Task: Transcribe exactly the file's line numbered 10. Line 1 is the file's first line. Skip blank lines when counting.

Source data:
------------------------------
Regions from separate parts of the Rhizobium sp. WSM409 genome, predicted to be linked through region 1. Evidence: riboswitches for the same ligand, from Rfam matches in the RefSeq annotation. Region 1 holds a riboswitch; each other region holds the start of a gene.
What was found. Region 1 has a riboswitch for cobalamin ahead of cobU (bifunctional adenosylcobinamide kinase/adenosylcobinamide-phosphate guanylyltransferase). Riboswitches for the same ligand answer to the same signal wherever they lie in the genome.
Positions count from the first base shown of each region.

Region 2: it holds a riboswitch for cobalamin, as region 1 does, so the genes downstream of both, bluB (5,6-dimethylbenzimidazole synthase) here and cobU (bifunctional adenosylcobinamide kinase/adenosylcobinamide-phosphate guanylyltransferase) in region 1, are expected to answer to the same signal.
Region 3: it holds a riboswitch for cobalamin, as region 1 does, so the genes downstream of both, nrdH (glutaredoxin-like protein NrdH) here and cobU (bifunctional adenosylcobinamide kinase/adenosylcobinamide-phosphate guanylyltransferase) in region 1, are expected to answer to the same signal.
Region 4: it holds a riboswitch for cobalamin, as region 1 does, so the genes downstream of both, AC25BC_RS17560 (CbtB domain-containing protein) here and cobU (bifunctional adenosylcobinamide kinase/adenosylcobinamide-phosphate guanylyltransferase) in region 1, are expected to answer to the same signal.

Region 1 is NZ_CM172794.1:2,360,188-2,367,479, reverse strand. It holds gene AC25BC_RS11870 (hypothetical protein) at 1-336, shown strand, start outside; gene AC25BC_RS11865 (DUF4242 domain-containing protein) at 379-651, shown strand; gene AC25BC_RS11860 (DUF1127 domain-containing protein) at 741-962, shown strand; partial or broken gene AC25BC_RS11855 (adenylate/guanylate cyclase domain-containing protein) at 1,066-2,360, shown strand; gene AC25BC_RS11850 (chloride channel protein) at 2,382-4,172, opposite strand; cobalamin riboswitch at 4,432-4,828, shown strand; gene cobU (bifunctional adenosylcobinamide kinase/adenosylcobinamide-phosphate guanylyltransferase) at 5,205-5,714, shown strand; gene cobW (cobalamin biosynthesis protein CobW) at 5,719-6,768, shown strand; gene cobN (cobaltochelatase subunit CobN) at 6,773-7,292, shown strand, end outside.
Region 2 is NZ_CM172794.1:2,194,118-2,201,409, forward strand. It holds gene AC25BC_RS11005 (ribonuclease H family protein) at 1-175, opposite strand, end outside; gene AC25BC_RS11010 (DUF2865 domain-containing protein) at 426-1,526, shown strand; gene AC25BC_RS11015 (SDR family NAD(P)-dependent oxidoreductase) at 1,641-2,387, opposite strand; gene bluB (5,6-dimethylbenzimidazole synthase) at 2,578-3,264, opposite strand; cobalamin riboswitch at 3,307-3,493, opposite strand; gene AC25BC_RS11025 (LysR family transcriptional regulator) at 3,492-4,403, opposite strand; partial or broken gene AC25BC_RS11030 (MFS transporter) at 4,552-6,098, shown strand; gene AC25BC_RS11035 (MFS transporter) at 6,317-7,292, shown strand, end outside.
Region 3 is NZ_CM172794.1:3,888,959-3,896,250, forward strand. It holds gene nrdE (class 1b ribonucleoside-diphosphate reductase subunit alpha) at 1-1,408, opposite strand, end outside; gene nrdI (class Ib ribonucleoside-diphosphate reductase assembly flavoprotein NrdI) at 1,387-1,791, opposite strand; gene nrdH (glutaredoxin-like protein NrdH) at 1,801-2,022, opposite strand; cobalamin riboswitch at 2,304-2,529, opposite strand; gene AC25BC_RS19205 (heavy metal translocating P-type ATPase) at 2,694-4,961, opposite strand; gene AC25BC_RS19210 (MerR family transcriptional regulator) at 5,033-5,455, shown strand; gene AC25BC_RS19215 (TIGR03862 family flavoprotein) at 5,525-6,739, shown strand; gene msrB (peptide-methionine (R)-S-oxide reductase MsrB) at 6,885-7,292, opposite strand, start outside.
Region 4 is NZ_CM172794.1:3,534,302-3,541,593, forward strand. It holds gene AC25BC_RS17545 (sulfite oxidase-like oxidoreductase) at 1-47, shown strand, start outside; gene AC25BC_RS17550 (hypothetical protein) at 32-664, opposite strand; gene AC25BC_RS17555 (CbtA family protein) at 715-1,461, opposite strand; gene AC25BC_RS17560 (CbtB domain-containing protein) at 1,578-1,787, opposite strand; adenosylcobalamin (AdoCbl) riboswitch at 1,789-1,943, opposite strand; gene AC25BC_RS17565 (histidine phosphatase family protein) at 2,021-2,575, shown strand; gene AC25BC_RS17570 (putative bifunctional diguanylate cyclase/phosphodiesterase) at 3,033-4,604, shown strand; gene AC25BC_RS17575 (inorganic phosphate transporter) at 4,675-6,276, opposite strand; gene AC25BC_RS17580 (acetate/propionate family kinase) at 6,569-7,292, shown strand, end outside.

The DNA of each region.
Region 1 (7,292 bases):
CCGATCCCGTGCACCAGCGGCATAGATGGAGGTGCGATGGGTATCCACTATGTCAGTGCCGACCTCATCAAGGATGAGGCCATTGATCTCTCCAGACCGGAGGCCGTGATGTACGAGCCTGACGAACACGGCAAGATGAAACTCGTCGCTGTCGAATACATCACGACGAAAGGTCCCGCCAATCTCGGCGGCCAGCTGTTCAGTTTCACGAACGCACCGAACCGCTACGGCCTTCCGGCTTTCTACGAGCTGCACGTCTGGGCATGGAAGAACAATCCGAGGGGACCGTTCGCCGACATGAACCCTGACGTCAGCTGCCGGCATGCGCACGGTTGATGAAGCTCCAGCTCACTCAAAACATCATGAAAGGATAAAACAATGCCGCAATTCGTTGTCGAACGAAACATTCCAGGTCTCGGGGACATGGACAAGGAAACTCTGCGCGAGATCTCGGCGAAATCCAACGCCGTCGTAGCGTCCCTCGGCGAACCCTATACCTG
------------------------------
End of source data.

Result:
Region 4 is NZ_CM172794.1:3,534,302-3,541,593, forward strand. It holds gene AC25BC_RS17545 (sulfite oxidase-like oxidoreductase) at 1-47, shown strand, start outside; gene AC25BC_RS17550 (hypothetical protein) at 32-664, opposite strand; gene AC25BC_RS17555 (CbtA family protein) at 715-1,461, opposite strand; gene AC25BC_RS17560 (CbtB domain-containing protein) at 1,578-1,787, opposite strand; adenosylcobalamin (AdoCbl) riboswitch at 1,789-1,943, opposite strand; gene AC25BC_RS17565 (histidine phosphatase family protein) at 2,021-2,575, shown strand; gene AC25BC_RS17570 (putative bifunctional diguanylate cyclase/phosphodiesterase) at 3,033-4,604, shown strand; gene AC25BC_RS17575 (inorganic phosphate transporter) at 4,675-6,276, opposite strand; gene AC25BC_RS17580 (acetate/propionate family kinase) at 6,569-7,292, shown strand, end outside.